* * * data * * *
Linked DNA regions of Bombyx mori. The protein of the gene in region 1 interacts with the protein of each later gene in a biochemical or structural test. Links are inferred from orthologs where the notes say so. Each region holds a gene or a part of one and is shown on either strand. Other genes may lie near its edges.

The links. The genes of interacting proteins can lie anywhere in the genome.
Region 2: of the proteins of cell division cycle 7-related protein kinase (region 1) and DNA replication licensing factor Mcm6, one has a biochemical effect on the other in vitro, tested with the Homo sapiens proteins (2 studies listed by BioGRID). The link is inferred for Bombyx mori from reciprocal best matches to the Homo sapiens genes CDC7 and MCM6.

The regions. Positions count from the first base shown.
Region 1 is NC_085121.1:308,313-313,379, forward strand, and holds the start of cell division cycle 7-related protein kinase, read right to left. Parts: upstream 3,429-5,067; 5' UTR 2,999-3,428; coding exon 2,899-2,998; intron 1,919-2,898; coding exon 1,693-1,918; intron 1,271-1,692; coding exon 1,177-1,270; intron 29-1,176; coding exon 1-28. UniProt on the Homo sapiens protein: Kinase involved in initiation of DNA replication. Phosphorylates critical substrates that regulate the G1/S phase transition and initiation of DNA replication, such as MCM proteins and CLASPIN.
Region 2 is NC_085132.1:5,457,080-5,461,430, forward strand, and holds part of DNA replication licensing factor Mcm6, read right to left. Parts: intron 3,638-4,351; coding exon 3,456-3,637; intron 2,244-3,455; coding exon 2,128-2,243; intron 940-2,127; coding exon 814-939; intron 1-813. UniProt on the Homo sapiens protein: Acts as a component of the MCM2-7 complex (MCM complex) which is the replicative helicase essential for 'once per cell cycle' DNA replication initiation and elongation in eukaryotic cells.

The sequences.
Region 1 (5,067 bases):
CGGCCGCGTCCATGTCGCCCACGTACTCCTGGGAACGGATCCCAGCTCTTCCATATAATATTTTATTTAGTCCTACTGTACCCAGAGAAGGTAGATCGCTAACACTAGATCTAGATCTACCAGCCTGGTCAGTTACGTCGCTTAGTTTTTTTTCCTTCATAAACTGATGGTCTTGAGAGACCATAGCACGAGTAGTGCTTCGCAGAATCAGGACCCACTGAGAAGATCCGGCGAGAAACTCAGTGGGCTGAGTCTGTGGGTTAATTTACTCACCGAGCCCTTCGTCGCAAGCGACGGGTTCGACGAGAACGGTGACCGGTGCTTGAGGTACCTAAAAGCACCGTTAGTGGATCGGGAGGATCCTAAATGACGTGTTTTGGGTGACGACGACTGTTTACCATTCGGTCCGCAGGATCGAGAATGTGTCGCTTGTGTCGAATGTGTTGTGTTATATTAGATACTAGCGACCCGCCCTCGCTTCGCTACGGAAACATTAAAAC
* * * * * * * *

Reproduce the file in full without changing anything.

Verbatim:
Linked DNA regions of Bombyx mori. The protein of the gene in region 1 interacts with the protein of each later gene in a biochemical or structural test. Links are inferred from orthologs where the notes say so. Each region holds a gene or a part of one and is shown on either strand. Other genes may lie near its edges.

The links. The genes of interacting proteins can lie anywhere in the genome.
Region 2: of the proteins of cell division cycle 7-related protein kinase (region 1) and DNA replication licensing factor Mcm6, one has a biochemical effect on the other in vitro, tested with the Homo sapiens proteins (2 studies listed by BioGRID). The link is inferred for Bombyx mori from reciprocal best matches to the Homo sapiens genes CDC7 and MCM6.

The regions. Positions count from the first base shown.
Region 1 is NC_085121.1:308,313-313,379, forward strand, and holds the start of cell division cycle 7-related protein kinase, read right to left. Parts: upstream 3,429-5,067; 5' UTR 2,999-3,428; coding exon 2,899-2,998; intron 1,919-2,898; coding exon 1,693-1,918; intron 1,271-1,692; coding exon 1,177-1,270; intron 29-1,176; coding exon 1-28. UniProt on the Homo sapiens protein: Kinase involved in initiation of DNA replication. Phosphorylates critical substrates that regulate the G1/S phase transition and initiation of DNA replication, such as MCM proteins and CLASPIN.
Region 2 is NC_085132.1:5,457,080-5,461,430, forward strand, and holds part of DNA replication licensing factor Mcm6, read right to left. Parts: intron 3,638-4,351; coding exon 3,456-3,637; intron 2,244-3,455; coding exon 2,128-2,243; intron 940-2,127; coding exon 814-939; intron 1-813. UniProt on the Homo sapiens protein: Acts as a component of the MCM2-7 complex (MCM complex) which is the replicative helicase essential for 'once per cell cycle' DNA replication initiation and elongation in eukaryotic cells.

The sequences.
Region 1 (5,067 bases):
CGGCCGCGTCCATGTCGCCCACGTACTCCTGGGAACGGATCCCAGCTCTTCCATATAATATTTTATTTAGTCCTACTGTACCCAGAGAAGGTAGATCGCTAACACTAGATCTAGATCTACCAGCCTGGTCAGTTACGTCGCTTAGTTTTTTTTCCTTCATAAACTGATGGTCTTGAGAGACCATAGCACGAGTAGTGCTTCGCAGAATCAGGACCCACTGAGAAGATCCGGCGAGAAACTCAGTGGGCTGAGTCTGTGGGTTAATTTACTCACCGAGCCCTTCGTCGCAAGCGACGGGTTCGACGAGAACGGTGACCGGTGCTTGAGGTACCTAAAAGCACCGTTAGTGGATCGGGAGGATCCTAAATGACGTGTTTTGGGTGACGACGACTGTTTACCATTCGGTCCGCAGGATCGAGAATGTGTCGCTTGTGTCGAATGTGTTGTGTTATATTAGATACTAGCGACCCGCCCTCGCTTCGCTACGGAAACATTAAAAC